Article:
By k | April 16, 2017 - 6:00 am - Posted in Sales

I knew as soon as
the missile strike
on Syria was announced,
that sales of my romance novels
for the day
and possibly the next day
would drop to zero.

External events
WILL affect sales.
We can try to mitigate this
by having different avenues of sales,
different sets of customers,
but there will be an impact.

So what do we do?

If it is a short term event,
I hunker down
and wait it out.
I get my shit together
so when impact of the event fades,
I can emerge with a bang,
selling as much as possible
as quickly as possible.

If it is a long term event,
I look for pockets of opportunities.
I might tweak the product
or my marketing or my sales approach
to better work
with the new reality.

There WILL be external events
that will affect your sales.
Know what they are
and figure out a plan
to work with them.

By k | April 5, 2017 - 6:00 am - Posted in Sales

Some writers talk about
selling books.
That’s their focus.

My focus is building readership.

It might seem like
these two things are the same.
Readers buy books.
But they are very different.

Selling books focuses on today,
on the single transaction.
If I do X, how many units will I sell?

Building a readership
is long term.
It focuses on the relationship.
If I do X, how many units will I sell
over the next two decades?
Will my ‘forever’ readership
increase or decrease?

Unfortunately, many people
are solely focused on the sales today,
on that single transaction.

Seth Godin
shares

“The season ticket holder
bought a ticket
and got his games.
Even steven.
We owe you nothing.

The dedicated fan
sat through endless losing games.
Even steven.
Ticket purchased, game delivered.
We owe you nothing.

The problem with ‘even steven’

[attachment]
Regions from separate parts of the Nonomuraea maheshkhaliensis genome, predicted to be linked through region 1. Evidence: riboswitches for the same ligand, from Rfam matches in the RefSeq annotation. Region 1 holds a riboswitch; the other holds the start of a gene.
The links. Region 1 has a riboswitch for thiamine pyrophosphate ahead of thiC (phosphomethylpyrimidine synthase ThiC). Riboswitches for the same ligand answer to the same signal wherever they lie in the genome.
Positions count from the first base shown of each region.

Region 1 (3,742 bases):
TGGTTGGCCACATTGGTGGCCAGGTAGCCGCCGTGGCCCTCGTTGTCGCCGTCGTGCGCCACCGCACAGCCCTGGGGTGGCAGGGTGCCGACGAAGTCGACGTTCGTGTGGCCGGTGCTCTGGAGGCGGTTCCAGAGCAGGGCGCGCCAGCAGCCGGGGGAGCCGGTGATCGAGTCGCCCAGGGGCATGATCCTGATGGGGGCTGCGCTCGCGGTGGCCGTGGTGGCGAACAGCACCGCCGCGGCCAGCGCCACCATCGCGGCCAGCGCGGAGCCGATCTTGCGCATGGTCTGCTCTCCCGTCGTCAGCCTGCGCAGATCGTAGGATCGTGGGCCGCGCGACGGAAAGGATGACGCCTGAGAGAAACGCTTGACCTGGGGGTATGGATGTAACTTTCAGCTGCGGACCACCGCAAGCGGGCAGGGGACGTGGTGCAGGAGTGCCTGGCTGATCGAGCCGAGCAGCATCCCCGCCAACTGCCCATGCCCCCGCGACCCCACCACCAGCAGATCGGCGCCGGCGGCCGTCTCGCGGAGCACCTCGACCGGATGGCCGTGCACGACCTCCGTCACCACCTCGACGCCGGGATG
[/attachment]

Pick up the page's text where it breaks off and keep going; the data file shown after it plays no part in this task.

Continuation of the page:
is that it turns trust
and connection
and emotions into nothing
but a number.
Revenue on a P&L.
It ignores the long-term
in exchange for a relentless focus
on today.
Only today.”

Are you selling a product
or building a relationship?

By k | April 4, 2017 - 6:00 am - Posted in Sales

Amazon, as the biggest bookseller,
is my biggest ‘partner.’
They know how to sell books.
They have data
writers would dream of having.

The challenge is…
they don’t share it.

They don’t tell writers
that the best pricing is X
or the best length of pre-orders
is Y days.

However, we can guess
by what we’re allowed to do.

For example,
the average small publisher
is allowed to put a book
on pre-order
up to three months
before release.

Clearly, the ideal pre-order date
is three months or less.

A book hits the hot new release lists
for a month after release.
Clearly, Amazon customers
consider a book
less than a month old
to be a new release.

Combining this information,
I view 3 months before release
and 1 month after release
to be the best time
to promote a release.

Usually partner rules are based
on logic.
By sharing their rules,
these partners are sharing
their secrets.

Pay attention.